Guinea-pigs are rodents, so they need plenty of rough chewing to stop their teeth getting too long. If they have no twigs or other sources of wood to chew, they will ring-bark shrubs & small trees. Their claws also need rough surfaces to keep them short. Mine have been provided with double-holed besser blocks turned on their sides, as 'caves'. The size is just right, they stay cool if shaded, dry if placed on a moisture barrier, & keep my girls' toenails well-manicured. Though they have one double block each, they often crowd into the same 'cave', one or other tumbling from the back entrance when anyone tries to change places! A discarded kitchen bin placed on its side provides a large dry area in extreme conditions, & this has newspaper regularly placed on the floor to keep it warm, dry, & sweet. This is easily torn into strips & put into the mulch or composted when replaced.
If indulged, guinea-pigs can be as fussy about their food as children or other badly-trained animals. This time my original stock came from a family who had fed them on pizza, & they were hooked!. It took quite a while to get them eating anything but grass pellets & they pined for pizza. Everytime I collected a pizza-box for recycling (I sort recyclables for most of my neighbours), they would shriek 'gimme, gimme, gimme!', hoping for some scraps.
They have a keen sense of smell, & I know when food has been left for them, because they can smell it & call out for me to 'get it, quick!' . They refuse all greenstuff containing high levels of oxalic acid, such as spinach, silver beet(swiss chard) amaranth & pigweeds, & these are in fact not good for them. The greens they get from my yard are mainly Jerusalem artichokes - both foliage & tubers - choko prunings, arundo donax, & pussy willow, the tough twigs of which keep their teeth short & sharp. They also eat windfall fruit & excess chokos & pumpkins. Melon rinds are a real treat, especially in hot weather, & they love apples, but will eat most fruit peels, including banana skins if they are fresh. They enjoy bread, which should be very stale, or they gulp it down & get indigestion. Fresh grass clippings give them enteritis, as does too much lettuce, but dried grass clippings are fine, while if they are given hay or straw for bedding, they will eat a fair bit of it - they also eat shredded paper, as I discovered when I used this instead! I suppose it's just another source of cellulose to them! My daughter often took our two lawn-mowers to bed with her, & we found they also relish blankets & the yellow spines of National Geographic Magazines. Guinea-pigs must have a regular supply of vitamin C - like humans, & unlike other animals, they cannot manufacture it in the gut. And they need some grass or hay every day, the long fibres keep their digestive systems working properly.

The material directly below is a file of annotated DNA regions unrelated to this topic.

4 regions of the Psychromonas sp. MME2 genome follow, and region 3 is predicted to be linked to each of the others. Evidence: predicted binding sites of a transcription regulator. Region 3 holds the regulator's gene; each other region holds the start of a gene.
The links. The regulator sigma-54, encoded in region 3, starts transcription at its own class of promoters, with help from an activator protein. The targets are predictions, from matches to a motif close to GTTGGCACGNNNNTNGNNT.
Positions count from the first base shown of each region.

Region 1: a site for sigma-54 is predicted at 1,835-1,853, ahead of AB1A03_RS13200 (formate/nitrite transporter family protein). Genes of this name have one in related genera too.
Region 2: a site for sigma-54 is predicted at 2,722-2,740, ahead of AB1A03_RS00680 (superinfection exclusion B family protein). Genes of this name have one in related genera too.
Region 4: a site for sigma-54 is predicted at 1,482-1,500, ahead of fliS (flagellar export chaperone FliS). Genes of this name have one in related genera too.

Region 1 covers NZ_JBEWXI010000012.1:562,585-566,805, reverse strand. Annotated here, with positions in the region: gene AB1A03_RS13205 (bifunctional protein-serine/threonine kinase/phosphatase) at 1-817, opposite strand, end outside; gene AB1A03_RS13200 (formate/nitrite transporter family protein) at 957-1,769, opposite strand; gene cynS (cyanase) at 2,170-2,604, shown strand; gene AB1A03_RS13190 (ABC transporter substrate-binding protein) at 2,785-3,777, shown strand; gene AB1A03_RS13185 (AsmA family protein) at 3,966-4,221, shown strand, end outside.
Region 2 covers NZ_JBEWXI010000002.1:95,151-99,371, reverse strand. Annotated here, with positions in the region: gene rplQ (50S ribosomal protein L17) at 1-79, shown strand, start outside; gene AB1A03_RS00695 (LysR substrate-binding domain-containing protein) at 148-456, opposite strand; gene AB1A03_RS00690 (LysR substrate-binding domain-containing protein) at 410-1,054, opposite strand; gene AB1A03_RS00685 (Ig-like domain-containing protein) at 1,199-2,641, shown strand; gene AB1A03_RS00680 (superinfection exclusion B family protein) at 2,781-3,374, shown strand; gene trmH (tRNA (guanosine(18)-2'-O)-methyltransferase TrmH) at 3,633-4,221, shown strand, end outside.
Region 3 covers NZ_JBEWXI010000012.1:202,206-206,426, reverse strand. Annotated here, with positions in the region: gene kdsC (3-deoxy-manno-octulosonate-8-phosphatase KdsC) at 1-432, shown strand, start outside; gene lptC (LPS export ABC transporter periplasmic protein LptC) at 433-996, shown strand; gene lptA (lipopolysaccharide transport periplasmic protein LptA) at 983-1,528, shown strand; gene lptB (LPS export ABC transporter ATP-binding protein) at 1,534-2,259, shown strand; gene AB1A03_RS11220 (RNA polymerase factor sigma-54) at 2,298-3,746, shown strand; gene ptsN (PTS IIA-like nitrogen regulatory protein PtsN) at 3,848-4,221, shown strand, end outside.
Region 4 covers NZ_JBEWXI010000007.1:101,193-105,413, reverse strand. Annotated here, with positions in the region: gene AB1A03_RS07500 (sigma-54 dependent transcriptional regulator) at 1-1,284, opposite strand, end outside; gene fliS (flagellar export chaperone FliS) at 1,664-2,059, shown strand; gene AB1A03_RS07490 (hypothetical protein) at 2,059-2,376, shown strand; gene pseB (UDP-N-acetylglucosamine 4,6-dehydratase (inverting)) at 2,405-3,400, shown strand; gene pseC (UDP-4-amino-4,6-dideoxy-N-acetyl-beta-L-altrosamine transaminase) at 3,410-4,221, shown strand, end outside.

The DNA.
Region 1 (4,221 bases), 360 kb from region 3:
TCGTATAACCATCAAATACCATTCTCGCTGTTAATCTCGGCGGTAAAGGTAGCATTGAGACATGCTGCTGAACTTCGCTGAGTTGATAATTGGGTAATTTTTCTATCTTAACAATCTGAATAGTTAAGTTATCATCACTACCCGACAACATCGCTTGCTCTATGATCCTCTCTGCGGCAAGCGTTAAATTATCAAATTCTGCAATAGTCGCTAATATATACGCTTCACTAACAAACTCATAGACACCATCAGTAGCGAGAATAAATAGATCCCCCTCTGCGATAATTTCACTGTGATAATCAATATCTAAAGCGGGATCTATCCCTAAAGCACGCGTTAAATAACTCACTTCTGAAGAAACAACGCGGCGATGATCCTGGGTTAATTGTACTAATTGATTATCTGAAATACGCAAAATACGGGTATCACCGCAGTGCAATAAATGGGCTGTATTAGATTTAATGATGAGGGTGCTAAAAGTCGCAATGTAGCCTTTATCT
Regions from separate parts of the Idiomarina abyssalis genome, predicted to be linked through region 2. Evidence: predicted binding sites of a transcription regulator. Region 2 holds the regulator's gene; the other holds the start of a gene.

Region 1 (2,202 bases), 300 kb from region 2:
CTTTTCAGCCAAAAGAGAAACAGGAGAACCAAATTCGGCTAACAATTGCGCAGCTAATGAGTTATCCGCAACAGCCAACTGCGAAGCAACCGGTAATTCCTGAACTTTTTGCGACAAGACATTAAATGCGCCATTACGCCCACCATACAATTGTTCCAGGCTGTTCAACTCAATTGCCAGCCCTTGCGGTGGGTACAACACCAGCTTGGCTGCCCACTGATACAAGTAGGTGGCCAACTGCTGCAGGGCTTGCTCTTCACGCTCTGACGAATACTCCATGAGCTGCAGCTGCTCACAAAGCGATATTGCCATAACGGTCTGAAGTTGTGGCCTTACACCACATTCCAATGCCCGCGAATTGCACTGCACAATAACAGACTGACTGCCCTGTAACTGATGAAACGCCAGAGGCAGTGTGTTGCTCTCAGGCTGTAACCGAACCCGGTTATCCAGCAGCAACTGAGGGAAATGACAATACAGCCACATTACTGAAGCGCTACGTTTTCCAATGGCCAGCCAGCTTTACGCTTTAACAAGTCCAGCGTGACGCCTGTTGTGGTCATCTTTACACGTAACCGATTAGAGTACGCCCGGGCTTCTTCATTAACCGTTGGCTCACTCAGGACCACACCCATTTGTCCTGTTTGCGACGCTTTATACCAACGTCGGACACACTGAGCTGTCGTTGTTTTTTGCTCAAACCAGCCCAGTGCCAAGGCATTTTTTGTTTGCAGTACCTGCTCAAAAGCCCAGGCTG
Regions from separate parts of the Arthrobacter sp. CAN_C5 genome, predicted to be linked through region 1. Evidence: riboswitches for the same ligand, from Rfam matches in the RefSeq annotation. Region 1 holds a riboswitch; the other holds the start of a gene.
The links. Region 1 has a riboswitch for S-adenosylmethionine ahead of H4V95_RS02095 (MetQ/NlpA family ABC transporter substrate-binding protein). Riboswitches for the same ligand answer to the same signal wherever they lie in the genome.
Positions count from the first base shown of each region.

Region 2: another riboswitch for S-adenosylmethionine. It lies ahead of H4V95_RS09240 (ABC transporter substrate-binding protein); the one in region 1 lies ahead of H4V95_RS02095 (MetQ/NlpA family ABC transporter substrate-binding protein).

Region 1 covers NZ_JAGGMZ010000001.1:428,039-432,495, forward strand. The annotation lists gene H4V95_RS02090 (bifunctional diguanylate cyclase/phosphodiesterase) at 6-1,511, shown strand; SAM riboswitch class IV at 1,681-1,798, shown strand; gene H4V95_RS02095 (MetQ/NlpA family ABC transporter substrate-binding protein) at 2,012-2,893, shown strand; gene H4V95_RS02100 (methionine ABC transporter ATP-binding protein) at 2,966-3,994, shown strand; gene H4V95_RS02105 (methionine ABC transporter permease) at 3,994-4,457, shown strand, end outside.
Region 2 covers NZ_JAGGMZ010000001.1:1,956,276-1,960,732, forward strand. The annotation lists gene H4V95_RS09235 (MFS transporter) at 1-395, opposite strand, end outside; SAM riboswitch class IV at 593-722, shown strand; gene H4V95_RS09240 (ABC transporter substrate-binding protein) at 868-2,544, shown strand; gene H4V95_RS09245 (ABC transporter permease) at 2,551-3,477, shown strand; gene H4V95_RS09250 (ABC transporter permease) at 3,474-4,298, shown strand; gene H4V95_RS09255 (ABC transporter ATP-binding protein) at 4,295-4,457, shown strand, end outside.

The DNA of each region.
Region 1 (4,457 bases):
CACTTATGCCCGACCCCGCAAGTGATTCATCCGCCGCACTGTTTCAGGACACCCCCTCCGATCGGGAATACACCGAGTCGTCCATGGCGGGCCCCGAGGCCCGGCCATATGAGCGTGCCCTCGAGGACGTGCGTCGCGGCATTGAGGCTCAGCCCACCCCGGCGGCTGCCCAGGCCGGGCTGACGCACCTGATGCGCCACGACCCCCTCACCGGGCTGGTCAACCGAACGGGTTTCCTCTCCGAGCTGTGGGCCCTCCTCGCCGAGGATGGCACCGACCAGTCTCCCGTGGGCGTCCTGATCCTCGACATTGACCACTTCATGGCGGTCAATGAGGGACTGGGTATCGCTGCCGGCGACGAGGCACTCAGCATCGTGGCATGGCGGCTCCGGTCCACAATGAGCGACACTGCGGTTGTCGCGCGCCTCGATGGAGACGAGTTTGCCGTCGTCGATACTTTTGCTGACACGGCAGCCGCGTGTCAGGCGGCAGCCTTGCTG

They are smart little creatures - they have learnt to associate my gardener's bike with lush grass & dandelions, so they shriek in frustration if a cyclist passes us without stopping! Before being confined, they would rush squealing to the gate whenever someone approached it, whether or not they could smell food & my guinea-pig 'early warning system' became a local joke. The rustle of a plastic bag sends them into paroxysms of anticipation.